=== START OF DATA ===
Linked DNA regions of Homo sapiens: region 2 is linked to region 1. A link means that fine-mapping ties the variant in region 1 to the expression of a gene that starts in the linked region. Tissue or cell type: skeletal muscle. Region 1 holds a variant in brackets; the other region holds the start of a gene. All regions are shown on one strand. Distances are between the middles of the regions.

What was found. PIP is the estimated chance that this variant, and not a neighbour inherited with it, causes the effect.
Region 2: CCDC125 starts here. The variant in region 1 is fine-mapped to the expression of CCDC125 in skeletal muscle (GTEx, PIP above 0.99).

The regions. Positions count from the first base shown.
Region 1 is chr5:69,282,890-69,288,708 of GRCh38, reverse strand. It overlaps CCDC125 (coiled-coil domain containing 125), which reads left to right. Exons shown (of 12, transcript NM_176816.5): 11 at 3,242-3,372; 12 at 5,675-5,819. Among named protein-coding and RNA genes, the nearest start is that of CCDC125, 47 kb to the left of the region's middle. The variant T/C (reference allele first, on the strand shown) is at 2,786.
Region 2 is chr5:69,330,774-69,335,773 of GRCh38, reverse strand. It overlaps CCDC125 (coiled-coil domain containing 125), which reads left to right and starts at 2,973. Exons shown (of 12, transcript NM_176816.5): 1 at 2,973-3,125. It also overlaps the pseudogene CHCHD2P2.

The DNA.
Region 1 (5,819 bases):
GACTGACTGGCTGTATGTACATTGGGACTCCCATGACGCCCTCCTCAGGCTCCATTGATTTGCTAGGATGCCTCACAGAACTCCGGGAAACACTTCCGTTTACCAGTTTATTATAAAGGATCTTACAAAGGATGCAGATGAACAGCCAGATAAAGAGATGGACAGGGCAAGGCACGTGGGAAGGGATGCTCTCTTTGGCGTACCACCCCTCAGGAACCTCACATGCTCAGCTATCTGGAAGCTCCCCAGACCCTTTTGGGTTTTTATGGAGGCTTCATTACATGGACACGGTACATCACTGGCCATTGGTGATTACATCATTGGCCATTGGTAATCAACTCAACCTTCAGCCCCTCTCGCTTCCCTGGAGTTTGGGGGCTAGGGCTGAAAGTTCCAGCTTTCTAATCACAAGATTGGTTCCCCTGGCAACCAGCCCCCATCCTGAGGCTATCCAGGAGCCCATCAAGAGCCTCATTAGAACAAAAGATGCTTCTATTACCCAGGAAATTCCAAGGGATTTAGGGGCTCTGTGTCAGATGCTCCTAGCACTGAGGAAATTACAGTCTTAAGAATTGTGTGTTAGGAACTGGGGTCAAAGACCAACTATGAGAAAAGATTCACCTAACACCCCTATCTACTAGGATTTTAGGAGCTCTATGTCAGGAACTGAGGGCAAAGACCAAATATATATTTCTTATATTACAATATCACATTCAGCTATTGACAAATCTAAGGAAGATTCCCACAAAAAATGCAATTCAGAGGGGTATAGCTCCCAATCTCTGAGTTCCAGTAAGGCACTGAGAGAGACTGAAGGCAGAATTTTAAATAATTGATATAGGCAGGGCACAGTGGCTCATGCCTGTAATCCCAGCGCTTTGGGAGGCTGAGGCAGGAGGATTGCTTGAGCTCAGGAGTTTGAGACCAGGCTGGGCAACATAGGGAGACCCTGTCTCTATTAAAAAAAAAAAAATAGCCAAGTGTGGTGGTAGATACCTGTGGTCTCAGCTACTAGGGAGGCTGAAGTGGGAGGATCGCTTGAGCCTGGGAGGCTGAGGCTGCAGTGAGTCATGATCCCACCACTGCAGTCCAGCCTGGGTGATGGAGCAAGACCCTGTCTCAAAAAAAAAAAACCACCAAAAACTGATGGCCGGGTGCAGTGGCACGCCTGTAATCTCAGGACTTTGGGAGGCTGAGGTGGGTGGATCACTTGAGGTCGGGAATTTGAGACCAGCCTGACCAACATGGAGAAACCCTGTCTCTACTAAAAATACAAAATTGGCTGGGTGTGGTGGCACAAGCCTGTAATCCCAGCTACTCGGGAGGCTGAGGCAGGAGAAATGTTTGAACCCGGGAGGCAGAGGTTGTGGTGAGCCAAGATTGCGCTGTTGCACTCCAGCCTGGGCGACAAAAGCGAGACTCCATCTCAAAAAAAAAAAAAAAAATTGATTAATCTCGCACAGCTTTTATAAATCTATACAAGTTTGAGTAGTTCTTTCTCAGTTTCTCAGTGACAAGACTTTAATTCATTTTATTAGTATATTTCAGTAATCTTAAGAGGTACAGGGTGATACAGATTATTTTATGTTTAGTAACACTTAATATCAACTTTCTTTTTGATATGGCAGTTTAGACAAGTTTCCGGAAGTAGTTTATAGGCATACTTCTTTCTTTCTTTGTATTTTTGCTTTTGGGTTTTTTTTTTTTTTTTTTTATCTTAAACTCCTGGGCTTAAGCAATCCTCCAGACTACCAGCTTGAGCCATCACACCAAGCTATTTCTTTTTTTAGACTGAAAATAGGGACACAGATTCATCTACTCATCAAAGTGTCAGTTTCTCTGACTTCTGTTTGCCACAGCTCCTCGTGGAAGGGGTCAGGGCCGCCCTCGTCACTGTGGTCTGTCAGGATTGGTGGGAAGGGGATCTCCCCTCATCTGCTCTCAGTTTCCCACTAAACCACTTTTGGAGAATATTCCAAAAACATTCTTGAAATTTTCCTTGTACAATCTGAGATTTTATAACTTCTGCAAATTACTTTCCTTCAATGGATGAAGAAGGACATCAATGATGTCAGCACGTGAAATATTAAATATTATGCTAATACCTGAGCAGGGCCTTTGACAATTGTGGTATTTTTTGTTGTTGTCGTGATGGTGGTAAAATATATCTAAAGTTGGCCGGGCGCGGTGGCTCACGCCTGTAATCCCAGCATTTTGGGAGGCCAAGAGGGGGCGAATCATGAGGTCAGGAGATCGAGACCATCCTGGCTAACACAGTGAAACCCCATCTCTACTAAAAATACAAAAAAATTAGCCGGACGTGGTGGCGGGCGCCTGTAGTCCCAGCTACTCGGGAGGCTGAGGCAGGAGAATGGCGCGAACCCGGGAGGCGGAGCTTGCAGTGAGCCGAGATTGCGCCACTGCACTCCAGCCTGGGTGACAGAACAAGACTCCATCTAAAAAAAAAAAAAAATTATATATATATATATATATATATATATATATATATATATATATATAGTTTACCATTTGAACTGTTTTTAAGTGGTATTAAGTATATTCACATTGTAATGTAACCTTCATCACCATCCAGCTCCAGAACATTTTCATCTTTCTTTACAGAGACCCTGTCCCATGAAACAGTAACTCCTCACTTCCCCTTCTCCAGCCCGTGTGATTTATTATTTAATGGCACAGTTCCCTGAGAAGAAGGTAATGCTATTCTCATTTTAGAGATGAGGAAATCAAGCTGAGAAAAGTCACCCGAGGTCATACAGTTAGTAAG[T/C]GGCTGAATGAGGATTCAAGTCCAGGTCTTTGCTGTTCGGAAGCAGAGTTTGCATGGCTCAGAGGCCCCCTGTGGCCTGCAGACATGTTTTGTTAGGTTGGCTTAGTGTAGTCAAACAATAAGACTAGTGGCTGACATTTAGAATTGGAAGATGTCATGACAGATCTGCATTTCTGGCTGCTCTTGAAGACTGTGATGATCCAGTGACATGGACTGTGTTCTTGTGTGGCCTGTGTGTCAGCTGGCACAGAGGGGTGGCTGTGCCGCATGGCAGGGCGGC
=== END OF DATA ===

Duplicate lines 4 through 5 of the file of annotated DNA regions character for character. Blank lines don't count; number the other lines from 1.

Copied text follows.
The regions. Positions count from the first base shown.
Region 1 is chr5:69,282,890-69,288,708 of GRCh38, reverse strand. It overlaps CCDC125 (coiled-coil domain containing 125), which reads left to right. Exons shown (of 12, transcript NM_176816.5): 11 at 3,242-3,372; 12 at 5,675-5,819. Among named protein-coding and RNA genes, the nearest start is that of CCDC125, 47 kb to the left of the region's middle. The variant T/C (reference allele first, on the strand shown) is at 2,786.